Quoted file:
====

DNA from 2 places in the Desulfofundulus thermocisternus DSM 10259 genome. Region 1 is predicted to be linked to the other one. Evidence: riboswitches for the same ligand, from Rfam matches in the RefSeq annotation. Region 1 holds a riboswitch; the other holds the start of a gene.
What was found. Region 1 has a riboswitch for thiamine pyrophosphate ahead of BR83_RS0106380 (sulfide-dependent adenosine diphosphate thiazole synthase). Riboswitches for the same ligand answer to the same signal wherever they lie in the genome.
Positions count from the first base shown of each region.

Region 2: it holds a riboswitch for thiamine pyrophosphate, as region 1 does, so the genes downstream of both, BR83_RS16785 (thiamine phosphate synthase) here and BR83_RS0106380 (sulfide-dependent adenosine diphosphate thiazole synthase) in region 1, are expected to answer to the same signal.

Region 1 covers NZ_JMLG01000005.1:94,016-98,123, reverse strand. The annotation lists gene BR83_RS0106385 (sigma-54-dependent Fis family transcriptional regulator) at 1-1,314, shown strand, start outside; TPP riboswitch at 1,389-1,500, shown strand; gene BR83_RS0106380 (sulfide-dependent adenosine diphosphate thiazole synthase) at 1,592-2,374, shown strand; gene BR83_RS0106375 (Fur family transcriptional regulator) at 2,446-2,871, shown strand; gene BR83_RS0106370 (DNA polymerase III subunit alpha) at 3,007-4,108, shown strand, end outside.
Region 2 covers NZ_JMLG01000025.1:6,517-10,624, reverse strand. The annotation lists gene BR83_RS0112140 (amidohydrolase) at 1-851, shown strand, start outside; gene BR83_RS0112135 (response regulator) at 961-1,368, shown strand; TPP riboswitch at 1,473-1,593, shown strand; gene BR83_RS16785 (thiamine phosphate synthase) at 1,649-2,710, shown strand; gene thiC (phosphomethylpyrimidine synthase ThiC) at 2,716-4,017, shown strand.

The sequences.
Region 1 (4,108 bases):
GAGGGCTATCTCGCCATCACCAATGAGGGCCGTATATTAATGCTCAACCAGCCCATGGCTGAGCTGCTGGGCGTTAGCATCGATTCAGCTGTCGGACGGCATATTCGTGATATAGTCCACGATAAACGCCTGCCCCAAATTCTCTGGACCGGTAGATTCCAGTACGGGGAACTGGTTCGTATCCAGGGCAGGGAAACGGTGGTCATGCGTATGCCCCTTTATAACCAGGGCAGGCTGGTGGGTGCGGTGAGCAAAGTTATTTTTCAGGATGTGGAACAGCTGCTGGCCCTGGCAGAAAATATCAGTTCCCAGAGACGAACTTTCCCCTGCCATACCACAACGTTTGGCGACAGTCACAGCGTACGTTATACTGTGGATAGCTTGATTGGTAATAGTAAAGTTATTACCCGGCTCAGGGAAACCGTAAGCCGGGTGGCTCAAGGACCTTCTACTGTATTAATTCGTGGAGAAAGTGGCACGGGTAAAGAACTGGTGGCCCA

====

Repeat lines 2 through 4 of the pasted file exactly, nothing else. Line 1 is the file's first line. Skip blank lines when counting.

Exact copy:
What was found. Region 1 has a riboswitch for thiamine pyrophosphate ahead of BR83_RS0106380 (sulfide-dependent adenosine diphosphate thiazole synthase). Riboswitches for the same ligand answer to the same signal wherever they lie in the genome.
Positions count from the first base shown of each region.

Region 2: it holds a riboswitch for thiamine pyrophosphate, as region 1 does, so the genes downstream of both, BR83_RS16785 (thiamine phosphate synthase) here and BR83_RS0106380 (sulfide-dependent adenosine diphosphate thiazole synthase) in region 1, are expected to answer to the same signal.